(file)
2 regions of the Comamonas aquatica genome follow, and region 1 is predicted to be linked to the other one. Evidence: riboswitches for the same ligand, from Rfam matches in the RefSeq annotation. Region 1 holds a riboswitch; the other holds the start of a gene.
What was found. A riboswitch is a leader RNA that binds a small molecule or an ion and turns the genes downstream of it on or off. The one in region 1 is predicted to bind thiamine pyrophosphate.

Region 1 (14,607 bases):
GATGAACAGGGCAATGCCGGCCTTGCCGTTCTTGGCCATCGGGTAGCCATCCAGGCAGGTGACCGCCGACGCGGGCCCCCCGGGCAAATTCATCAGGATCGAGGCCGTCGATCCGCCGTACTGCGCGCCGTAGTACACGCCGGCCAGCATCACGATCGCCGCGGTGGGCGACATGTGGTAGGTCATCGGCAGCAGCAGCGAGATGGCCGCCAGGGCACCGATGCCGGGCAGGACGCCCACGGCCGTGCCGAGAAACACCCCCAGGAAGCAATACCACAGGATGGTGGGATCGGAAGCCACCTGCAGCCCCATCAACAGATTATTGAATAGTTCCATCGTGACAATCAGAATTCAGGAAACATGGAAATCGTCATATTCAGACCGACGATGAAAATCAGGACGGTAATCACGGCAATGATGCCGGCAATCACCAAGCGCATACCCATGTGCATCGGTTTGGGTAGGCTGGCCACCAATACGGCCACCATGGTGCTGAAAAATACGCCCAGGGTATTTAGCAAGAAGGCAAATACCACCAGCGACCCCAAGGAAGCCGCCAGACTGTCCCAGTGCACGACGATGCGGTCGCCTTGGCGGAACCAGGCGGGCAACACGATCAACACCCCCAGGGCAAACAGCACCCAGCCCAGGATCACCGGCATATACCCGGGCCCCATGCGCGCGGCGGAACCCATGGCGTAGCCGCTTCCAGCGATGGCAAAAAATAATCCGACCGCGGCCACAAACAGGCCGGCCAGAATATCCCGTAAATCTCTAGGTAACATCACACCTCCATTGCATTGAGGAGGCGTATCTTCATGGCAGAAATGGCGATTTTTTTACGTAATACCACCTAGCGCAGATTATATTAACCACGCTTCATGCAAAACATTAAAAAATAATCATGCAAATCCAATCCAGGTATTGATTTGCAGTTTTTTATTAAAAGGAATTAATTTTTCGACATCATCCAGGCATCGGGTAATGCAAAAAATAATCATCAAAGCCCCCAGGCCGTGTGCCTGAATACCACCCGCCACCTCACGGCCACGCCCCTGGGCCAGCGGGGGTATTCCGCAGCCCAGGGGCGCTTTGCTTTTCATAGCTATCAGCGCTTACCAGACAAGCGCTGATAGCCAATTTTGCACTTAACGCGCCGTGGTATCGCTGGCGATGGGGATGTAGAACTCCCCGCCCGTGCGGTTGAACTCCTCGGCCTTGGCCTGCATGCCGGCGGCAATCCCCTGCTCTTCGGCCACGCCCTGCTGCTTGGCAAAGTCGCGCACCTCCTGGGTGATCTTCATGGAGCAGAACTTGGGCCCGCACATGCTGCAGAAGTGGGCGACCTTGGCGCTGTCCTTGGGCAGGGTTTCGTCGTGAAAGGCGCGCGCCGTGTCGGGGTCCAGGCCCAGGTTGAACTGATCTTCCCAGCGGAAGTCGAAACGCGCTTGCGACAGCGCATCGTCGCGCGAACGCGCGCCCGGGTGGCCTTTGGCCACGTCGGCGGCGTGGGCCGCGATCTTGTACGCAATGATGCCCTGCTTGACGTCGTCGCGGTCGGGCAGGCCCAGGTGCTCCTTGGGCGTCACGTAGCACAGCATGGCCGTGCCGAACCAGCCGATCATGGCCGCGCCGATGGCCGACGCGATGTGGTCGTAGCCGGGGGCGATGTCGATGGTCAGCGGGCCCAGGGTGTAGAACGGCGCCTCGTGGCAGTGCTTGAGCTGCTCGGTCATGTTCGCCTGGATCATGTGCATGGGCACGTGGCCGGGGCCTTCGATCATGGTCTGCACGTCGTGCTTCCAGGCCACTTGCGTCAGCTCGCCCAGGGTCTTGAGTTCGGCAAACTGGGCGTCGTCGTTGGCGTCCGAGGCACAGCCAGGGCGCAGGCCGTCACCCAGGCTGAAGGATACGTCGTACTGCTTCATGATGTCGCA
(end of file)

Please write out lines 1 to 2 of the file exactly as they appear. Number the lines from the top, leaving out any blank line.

2 regions of the Comamonas aquatica genome follow, and region 1 is predicted to be linked to the other one. Evidence: riboswitches for the same ligand, from Rfam matches in the RefSeq annotation. Region 1 holds a riboswitch; the other holds the start of a gene.
What was found. A riboswitch is a leader RNA that binds a small molecule or an ion and turns the genes downstream of it on or off. The one in region 1 is predicted to bind thiamine pyrophosphate.